May in China: Weather, What to Pack, and What to See

Chinese traditional bridge in Summer Palace, Beijing
Olivia ZZ / Getty Images

If you visit China in May, you can—for the most part—depend on warm, balmy temperatures with low heat and humidity levels. During the spring, the beautiful Chinese countryside boasts lush, green fields and blooming flowers. Clear blue skies will great you in the major cities (a rare occurrence in this country) and the residents are cheerful with spring fever, making it a pleasant time to go.

Northern China and Beijing experience dry conditions in May with comfortably mild temperatures. Central and Southern China, however, can be damp, yet still warm. Pack a raincoat and layers no matter which area you plan to visit. As May—being a typical spring month in the Northern Hemisphere—has its share of weather inconsistencies, similar to those experienced in the United States.

Dukezong Ancient Tibetan Town
Dukezong Ancient Tibetan Town/Getty Images 

China's Weather in May

The People's Republic of China is a huge country with varying weather conditions, depending on your area of travel. In general, Central and Southern China—the regions that experience high tourism—tend to be damp throughout the year and can be hot and humid in the summer. But May provides a reprieve from these conditions, making it a good time to travel. In fact, temperatures in Xi'an and Shanghai range from 67 F to 74 F in May, with typically fewer than 15 days of rain. In Northern China, expect to encounter dry weather with comfortable temperatures around 80 F.

The further north you go, the cooler the temperatures, with cities like Harbin hovering around 70 F. Southern China and the Guangzhou region can be wet no matter when you visit, but with an average temperature of 85 F in May it won't be cold. And areas like Tibet and Northern Gansu—regions that see an influx of tourists in May—are warming up just enough to make the trekking conditions at altitude comfortable. No matter where you're headed, crowds should be sparse, as China's travel season doesn't don't really kick in until summer.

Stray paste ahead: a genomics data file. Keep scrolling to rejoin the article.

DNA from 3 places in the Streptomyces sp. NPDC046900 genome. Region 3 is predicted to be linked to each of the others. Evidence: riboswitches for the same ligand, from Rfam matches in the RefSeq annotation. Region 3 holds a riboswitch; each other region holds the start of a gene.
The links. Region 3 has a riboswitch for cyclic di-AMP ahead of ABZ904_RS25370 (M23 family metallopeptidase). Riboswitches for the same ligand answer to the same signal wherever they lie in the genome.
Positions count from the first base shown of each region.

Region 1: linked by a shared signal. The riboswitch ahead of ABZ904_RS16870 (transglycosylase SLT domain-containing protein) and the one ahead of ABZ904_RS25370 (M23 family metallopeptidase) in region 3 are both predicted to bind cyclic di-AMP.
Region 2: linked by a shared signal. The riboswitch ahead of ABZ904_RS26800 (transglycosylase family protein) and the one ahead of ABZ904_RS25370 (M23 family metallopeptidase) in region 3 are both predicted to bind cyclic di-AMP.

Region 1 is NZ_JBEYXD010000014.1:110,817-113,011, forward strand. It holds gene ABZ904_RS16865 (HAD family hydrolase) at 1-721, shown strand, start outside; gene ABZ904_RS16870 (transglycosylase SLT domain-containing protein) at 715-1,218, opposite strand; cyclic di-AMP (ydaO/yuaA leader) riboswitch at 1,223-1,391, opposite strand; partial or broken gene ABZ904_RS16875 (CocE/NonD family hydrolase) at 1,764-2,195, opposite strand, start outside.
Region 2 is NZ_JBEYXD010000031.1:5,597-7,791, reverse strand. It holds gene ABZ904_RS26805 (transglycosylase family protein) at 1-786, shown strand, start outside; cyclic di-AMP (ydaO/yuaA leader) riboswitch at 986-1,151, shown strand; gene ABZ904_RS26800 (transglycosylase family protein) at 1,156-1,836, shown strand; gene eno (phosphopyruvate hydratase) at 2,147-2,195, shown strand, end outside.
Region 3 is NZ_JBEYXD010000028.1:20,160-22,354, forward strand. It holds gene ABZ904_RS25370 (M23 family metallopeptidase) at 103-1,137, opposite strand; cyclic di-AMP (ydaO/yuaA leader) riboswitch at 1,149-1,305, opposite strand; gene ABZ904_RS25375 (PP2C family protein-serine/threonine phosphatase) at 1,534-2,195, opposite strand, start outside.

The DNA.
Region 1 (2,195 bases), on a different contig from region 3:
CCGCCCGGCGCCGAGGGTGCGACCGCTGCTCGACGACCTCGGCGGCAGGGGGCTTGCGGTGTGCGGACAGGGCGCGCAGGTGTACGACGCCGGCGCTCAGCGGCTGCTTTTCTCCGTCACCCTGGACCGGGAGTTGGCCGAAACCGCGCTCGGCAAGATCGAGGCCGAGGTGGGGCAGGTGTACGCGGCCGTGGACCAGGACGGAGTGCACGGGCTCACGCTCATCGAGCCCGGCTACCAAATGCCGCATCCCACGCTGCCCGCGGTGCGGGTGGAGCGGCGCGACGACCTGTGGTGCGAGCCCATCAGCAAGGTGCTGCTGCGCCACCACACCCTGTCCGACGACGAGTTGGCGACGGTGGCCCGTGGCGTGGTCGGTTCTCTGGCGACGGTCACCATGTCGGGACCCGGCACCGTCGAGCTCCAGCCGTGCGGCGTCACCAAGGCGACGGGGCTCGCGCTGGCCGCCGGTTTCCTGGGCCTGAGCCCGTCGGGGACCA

Dai tang village, Guangzhou
DuKai photographer/Getty Images

What to Pack

Unless you're traveling to high altitudes, leave your winter gear at home, but don't forget a few light layers. Shorts and lightweight shirts will be all you need in the daytime when visiting the northwestern corner of the country but pack a jacket and light pants for cooler evenings. If you're traveling to central China, make sure to bring a waterproof rain jacket—one that's uninsulated and lightweight—as well as water resistant shoes or light hikers. Expect to wear these items most days throughout your trip and carry along a long-sleeved shirt to cut the chill of indoor air conditioning.

In the south, moisture-wicking travel clothing will do, as hot and humid daytime temperatures can be sticky. And a thin pair of travel pants and a windbreaker will be enough to get you through any cool evening.

May Events in China

From mid-April through mid-May, the peonies are in bloom in central China, attracting flower enthusiasts from around the world.

  • The Luoyang Peony Festival, held during this time, offers tourists and locals a way to view various gardens and parks throughout the region. Check out the Luoyang National Peony Garden which covers over 47 hectares and contains about 500,000 peonies in 9 colors.
  • The Huangyaguan Great Wall Marathon is actually run on China's Great Wall, offering you both a fun event and view of a renowned cultural structure. This brutal 42.2-kilometer race, complete with 3,700 stairs, takes you along the wall and through the countryside and farms. Book a tour operator to facilitate your race (if you're the marathoning type) and chalk it up as a bucket list excursion that few people will dare to experience.
  • Lastly, the Midi Music Festival (China's largest rock festival) is held early May in Beijing and features performances by over 50 worldwide underground rock artists. This event, hosted by the Beijing Midi School of Music is also held in other Chinese cities and offers a different lineup at each location.

Travel Tips

Traveling to China in May allows you to avoid the peak tourist season and the hot and humid summer months, both of which can put a damper on the experience. However, on the downside, rainy conditions are likely across most of the country except in the north and far west. Take note that the Chinese Labor Day (or May Day) warrants a three-day weekend for locals. While this shouldn't pose a big problem, do expect larger crowds at popular destinations and tourist sights and allow more time for travel with holiday traffic.